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Oh boy, these are eye candy :) This might be nitpicking, but all I've heard that Tracers are somewhat tamed, if not to say boring to ride. Whilze FZ09 is probably a blast, Tracer 900 is most probably tuned for a calmer ride. Again, this is in Texas, and I need a test ride :) Thanks anyway!
I'm wondering if he got the two of us mixed up, as I'm in Texas. And, yep. The weather's fine for riding here, but starting to get a bit toasty. I had two coworkers with FZ09s, and they loved them. Another had the FZ07 and loved it too. I actually looked into both when I was bike shopping a couple of years ago.
 

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Discussion Starter #22
I'm wondering if he got the two of us mixed up, as I'm in Texas. And, yep. The weather's fine for riding here, but starting to get a bit toasty. I had two coworkers with FZ09s, and they loved them. Another had the FZ07 and loved it too. I actually looked into both when I was bike shopping a couple of years ago.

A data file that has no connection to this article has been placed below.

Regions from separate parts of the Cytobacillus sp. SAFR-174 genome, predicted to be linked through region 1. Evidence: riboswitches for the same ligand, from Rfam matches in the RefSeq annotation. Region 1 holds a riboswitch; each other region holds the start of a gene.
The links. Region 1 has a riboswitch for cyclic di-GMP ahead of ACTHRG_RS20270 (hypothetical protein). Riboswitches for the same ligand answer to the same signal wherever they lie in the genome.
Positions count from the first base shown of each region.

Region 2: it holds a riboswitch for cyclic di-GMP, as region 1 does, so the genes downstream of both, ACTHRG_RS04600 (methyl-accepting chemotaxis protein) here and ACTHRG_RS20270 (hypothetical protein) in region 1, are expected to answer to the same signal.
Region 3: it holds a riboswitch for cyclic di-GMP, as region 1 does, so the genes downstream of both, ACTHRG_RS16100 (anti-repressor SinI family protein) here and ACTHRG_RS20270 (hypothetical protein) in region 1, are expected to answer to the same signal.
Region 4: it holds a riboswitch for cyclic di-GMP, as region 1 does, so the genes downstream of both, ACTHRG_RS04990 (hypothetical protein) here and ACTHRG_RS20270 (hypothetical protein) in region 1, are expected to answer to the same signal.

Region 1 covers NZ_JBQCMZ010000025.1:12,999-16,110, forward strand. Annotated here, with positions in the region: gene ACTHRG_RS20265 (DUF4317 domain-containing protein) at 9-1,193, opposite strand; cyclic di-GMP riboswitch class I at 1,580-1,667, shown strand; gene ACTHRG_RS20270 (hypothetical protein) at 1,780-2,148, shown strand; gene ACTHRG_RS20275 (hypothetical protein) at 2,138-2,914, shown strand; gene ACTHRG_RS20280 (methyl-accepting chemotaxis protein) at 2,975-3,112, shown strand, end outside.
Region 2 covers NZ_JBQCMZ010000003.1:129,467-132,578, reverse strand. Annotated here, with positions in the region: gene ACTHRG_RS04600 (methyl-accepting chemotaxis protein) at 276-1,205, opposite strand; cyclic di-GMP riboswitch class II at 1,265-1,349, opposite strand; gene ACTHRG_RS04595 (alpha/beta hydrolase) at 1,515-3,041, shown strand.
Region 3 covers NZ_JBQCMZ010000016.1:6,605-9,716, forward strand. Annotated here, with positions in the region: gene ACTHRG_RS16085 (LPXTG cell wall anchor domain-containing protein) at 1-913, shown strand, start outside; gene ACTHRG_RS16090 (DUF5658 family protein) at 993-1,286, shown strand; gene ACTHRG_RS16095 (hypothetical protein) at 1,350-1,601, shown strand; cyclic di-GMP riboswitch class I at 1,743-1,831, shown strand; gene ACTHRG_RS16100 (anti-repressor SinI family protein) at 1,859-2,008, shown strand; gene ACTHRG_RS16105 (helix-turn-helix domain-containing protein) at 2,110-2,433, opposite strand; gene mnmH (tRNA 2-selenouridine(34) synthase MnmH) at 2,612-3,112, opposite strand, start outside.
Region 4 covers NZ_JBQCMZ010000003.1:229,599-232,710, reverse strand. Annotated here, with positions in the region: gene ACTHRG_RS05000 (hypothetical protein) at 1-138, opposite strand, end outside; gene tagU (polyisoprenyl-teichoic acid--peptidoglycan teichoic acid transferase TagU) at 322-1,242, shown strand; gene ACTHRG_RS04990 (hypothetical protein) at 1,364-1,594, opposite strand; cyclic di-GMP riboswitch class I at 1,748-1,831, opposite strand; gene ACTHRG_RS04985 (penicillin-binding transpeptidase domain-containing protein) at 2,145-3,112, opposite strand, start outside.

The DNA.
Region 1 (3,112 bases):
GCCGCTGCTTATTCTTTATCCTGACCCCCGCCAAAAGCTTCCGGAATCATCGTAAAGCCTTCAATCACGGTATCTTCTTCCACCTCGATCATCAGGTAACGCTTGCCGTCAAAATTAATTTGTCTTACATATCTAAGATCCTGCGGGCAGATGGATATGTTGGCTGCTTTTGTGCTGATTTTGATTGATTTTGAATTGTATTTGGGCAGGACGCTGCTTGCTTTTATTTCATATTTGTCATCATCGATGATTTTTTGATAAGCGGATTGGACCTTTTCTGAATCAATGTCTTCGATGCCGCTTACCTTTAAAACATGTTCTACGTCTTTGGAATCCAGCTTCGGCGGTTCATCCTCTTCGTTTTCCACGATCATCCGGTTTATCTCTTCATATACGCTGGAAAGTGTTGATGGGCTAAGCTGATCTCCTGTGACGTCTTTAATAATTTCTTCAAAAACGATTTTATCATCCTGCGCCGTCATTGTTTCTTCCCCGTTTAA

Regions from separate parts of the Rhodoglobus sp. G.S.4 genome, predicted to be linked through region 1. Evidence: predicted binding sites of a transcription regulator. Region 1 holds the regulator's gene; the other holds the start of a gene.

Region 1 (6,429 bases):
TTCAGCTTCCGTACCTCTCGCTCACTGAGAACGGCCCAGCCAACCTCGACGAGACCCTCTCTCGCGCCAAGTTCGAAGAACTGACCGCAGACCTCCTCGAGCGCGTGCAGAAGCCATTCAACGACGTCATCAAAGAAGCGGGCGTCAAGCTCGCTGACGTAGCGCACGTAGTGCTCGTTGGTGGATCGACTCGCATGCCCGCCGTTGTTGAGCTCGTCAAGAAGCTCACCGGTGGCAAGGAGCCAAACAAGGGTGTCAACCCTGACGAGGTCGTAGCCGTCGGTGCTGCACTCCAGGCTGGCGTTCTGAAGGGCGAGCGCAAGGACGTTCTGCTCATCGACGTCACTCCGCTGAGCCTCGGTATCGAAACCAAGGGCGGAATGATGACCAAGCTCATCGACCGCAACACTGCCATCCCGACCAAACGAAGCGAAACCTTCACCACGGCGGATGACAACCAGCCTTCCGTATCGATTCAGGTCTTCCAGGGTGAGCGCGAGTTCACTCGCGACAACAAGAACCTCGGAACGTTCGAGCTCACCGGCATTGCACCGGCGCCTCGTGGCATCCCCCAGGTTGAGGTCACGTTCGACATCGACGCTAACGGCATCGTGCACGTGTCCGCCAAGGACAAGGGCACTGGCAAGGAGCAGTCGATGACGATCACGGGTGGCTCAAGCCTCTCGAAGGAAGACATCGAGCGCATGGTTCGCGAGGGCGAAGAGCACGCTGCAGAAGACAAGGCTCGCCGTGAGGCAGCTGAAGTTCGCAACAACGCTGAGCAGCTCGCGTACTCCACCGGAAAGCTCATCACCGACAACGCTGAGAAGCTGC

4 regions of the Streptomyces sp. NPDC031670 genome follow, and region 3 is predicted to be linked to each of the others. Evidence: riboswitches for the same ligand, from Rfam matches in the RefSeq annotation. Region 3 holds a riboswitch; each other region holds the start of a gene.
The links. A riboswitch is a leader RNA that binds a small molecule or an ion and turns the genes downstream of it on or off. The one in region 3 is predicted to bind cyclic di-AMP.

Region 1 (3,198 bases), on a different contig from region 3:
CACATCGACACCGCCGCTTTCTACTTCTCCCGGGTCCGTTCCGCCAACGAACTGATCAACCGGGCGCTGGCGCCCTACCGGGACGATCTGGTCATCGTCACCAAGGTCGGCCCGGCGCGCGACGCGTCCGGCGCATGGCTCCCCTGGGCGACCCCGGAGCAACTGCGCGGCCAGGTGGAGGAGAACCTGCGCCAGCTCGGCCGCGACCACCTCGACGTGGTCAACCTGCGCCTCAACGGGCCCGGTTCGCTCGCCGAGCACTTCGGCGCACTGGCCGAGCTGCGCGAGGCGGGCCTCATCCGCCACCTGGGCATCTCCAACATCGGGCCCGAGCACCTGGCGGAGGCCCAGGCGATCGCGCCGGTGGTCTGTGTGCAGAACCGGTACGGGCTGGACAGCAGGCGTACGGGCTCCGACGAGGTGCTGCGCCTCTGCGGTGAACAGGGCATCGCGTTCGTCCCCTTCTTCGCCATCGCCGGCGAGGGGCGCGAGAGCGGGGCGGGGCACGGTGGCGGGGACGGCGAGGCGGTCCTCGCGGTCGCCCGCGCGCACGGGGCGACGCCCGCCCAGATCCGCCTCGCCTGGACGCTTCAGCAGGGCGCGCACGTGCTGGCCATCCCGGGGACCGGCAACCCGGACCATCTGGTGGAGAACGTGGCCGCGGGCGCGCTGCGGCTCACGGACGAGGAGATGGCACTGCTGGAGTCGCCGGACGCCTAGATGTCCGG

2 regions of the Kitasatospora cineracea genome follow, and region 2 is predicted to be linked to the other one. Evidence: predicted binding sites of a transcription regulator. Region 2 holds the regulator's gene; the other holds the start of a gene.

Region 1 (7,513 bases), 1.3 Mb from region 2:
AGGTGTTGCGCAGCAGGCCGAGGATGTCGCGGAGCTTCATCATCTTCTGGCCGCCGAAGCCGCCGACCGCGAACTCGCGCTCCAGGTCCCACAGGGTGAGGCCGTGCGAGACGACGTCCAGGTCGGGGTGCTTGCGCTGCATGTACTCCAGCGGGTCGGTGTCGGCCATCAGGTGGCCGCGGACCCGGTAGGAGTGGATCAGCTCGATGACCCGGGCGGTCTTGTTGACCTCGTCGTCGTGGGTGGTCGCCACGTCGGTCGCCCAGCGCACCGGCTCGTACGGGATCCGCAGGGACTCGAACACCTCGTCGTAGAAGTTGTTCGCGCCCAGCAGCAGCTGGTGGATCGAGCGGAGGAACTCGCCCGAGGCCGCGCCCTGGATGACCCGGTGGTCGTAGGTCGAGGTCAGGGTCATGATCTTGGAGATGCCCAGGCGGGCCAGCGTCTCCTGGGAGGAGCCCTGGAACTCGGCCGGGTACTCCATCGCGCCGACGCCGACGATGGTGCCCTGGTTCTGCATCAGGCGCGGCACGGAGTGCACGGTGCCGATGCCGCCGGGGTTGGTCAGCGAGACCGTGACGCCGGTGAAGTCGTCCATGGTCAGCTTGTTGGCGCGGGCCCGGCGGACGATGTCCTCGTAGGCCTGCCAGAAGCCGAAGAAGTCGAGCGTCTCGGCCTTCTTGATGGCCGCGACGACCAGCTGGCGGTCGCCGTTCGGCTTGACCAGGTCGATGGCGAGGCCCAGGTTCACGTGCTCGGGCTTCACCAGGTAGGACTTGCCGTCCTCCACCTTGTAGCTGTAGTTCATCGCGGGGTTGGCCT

What turned you away from FZ09, or rather towards Versys?
 

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Discussion Starter #23 (Edited)
Found a new 2018 1000 LT version for $10,500. Considering this bike is a couple of years old now, and was only $12,999 when new, the discount seems a bit small to me. What do you think?

Considering Cycle trader has offers for $12,999 on a 2019 1000 SE LT+, I don't really see the point of saving a few thousand on a bike without advanced suite of electronics and all the bells and whistles that come with newer version standard.
 

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What turned you away from FZ09, or rather towards Versys?